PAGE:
Diego Singh: Rid of Me or The Exorcist
Miami

Fredric Snitzer Gallery
Now through November 7

  A rising star in the burgeoning Miami art scene, Argentine-born Diego Singh has fused his prodigious draftsmanship with imagery from horror films, the pantheon of Japanese ghosts and demons, and a post-punk, goth sensibility to create work that is both lush and sinister. The six mammoth drawings in this exhibition, which takes its title from a song by PJ Harvey and the landmark scare-flick, assume the authority of pagan altarpieces. The inverted cross informs the structure of these works, in which the background is propelled forward and the foreground recedes. Depicting an anti-paradise that seems equally inspired by Hieronymous Bosch and Frank Frazetta, Singh's sinewy line and smudgy atmospheres reveal and conceal his imagined world's dangerous and sensual inhabitants. (MW)





Universal Experience: Art, Life, and the Tourist's Eye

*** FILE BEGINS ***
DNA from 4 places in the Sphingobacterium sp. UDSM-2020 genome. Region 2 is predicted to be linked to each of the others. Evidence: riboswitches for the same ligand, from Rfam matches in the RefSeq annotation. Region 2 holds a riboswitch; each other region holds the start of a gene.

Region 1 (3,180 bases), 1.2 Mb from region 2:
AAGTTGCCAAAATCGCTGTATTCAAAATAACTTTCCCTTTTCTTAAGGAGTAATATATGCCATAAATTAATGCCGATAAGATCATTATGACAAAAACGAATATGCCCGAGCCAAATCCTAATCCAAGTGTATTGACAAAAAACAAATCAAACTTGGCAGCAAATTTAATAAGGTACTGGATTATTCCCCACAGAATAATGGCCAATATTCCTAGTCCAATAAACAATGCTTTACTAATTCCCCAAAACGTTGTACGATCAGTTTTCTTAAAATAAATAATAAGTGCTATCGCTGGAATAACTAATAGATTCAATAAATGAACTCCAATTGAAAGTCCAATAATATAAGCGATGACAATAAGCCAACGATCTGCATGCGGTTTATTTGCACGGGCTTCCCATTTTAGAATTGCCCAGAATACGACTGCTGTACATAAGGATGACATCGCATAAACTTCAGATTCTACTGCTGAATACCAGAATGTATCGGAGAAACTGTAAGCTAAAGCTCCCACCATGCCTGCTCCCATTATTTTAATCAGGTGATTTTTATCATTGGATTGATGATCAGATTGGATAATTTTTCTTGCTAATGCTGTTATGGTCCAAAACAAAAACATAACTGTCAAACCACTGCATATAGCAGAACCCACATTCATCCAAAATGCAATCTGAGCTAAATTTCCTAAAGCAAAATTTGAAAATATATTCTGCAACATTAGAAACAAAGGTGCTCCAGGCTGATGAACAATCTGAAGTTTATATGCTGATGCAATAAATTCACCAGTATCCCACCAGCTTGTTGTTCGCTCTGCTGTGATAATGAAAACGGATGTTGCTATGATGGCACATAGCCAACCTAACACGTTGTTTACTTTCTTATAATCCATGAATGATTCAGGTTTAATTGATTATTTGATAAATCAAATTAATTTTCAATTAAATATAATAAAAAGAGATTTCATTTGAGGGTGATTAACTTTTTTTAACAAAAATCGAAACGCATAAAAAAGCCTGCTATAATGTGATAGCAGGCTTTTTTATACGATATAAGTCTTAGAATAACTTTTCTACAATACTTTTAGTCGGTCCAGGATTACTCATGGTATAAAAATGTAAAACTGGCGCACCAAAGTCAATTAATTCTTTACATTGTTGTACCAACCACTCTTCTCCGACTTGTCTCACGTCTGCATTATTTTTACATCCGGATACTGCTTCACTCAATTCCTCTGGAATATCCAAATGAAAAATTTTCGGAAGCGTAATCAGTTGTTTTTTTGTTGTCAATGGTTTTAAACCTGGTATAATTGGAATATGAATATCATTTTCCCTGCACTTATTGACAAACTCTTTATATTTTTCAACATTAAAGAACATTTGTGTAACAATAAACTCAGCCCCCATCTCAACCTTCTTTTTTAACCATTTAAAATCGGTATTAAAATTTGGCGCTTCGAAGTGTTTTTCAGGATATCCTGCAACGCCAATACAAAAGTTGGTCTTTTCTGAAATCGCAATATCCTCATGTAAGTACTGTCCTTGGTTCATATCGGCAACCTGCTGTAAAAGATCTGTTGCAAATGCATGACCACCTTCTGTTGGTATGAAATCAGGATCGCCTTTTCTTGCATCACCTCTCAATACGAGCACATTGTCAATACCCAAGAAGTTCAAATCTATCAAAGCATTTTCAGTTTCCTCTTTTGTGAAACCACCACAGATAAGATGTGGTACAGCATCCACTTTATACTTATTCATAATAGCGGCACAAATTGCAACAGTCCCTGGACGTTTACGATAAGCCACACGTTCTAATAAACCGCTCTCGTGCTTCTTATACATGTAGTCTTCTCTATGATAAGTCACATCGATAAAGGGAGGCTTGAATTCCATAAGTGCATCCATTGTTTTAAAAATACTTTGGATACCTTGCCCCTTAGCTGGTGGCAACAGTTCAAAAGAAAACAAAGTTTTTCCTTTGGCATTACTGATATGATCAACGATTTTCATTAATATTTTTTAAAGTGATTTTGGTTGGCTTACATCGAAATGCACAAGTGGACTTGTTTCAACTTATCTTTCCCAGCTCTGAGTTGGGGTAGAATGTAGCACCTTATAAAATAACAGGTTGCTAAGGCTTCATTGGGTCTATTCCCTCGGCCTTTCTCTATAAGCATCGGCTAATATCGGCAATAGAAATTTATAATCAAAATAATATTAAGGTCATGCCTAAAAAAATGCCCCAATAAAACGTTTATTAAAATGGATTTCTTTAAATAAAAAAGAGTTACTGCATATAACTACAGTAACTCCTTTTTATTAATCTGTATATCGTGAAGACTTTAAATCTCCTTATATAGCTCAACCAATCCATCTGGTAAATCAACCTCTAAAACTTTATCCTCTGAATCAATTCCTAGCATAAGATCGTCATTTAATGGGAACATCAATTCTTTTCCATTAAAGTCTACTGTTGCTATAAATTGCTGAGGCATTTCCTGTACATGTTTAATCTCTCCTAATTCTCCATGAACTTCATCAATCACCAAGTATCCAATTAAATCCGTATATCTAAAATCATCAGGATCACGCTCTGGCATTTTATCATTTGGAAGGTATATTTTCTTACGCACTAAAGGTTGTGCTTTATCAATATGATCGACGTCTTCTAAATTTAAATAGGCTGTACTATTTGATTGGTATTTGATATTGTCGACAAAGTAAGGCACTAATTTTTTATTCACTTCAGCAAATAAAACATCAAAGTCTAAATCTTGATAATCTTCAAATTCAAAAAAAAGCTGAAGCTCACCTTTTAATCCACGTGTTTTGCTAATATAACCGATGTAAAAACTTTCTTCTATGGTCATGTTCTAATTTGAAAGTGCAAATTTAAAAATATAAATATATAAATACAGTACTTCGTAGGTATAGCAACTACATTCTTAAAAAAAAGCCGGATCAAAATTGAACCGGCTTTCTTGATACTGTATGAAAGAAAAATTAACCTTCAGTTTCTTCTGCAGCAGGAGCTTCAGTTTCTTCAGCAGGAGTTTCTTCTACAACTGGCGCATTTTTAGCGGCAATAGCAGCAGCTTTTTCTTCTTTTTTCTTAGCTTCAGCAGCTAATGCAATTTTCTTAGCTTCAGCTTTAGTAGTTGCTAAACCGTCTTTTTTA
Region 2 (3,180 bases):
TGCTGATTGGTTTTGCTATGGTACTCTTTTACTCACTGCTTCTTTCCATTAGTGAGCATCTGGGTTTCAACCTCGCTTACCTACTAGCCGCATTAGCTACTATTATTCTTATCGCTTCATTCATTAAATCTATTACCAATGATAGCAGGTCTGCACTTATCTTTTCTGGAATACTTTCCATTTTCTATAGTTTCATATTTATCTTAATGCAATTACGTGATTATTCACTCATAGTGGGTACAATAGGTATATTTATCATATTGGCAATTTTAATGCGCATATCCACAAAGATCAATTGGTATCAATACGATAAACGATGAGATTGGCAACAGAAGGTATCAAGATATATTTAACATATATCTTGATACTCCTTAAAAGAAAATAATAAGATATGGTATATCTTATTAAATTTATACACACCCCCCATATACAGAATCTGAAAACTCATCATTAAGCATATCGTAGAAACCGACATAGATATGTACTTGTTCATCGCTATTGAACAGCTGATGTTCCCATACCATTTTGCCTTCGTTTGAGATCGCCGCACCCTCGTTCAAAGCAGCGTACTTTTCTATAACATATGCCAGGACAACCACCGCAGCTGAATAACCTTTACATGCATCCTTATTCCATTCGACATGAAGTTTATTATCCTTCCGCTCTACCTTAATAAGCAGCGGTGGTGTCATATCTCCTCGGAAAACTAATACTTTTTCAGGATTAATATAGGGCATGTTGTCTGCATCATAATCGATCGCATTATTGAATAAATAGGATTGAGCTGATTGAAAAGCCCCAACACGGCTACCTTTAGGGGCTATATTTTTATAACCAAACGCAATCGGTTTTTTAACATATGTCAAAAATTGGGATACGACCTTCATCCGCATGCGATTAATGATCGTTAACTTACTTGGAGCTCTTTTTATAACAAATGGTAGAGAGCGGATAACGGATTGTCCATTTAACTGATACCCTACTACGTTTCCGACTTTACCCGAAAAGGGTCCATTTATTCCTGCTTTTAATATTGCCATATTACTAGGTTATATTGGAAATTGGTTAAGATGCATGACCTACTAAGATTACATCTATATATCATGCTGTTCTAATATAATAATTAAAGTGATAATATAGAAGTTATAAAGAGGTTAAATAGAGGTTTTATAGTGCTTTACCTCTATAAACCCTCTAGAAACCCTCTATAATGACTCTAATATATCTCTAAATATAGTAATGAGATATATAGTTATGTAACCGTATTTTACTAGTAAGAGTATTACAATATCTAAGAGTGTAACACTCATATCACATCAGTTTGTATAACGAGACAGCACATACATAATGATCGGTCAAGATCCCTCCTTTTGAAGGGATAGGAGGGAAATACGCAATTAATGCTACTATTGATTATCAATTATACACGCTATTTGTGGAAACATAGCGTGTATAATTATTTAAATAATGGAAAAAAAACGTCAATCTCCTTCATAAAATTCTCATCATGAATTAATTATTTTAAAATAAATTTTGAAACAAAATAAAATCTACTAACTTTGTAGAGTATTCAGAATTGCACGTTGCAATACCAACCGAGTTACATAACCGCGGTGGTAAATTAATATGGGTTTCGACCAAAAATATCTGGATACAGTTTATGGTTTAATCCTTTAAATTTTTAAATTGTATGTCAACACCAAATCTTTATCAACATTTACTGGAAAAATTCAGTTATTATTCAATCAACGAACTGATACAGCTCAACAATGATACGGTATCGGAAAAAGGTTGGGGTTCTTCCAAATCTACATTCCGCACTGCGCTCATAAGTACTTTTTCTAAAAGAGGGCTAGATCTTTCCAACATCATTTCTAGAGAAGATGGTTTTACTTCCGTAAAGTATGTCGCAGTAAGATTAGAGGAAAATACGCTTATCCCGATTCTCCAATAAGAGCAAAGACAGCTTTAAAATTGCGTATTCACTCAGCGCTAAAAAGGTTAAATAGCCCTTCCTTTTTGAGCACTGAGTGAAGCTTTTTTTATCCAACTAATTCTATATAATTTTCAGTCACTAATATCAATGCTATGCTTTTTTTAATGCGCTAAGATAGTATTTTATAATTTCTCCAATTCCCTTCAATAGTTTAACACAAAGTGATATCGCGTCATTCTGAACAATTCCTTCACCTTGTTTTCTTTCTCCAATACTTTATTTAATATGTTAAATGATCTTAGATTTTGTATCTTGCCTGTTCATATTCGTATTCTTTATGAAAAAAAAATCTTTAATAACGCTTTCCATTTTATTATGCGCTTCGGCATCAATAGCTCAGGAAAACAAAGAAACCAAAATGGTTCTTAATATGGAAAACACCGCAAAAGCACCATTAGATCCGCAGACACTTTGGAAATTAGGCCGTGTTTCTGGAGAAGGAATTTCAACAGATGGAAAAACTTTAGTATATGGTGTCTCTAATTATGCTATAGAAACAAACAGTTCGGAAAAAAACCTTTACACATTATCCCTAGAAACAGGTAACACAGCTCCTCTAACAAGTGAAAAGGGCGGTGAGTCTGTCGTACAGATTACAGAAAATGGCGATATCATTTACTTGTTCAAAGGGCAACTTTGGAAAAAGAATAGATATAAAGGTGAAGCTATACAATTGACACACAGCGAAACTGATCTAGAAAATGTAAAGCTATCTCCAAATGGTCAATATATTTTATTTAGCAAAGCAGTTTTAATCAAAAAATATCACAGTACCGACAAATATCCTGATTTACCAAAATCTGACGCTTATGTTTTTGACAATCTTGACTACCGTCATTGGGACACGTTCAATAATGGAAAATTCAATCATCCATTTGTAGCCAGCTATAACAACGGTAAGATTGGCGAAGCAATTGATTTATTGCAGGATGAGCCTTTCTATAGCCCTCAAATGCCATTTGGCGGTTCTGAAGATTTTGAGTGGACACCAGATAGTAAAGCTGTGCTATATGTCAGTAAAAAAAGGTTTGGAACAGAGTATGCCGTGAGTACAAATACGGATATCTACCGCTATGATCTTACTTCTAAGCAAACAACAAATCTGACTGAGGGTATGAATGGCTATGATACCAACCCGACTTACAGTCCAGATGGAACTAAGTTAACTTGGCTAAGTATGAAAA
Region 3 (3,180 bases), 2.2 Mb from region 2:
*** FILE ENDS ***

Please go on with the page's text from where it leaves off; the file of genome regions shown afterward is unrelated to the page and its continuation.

London

Hayward Gallery
Now through December 11

  Our vast planet seems so much smaller nowadays, a point driven home by this exhibition, in which 50 international artists explore how a place can seem at once familiar and alien. Swiss installation artist Thomas Hirschhorn's Chalet Lost History collects a jumble of uncanny objects from around the world in a meditation on the darker side of the tourist trade. Conceptualist prankster Maurizio Cattelan, on the other hand, investigates displacement in Hollywood, a photograph depicting the legendary sign looming over a Sicilian landfill. Doug Aitken's video installation The Moment displays a fractured simultaneity by using mirrors to incorporate viewers into its many screens — perfectly capturing the disorienting experience of being a stranger in a strange land. (AK)





Erik Parker: On the House
Zurich

Gallery Bob van Orsouw
Now through November 19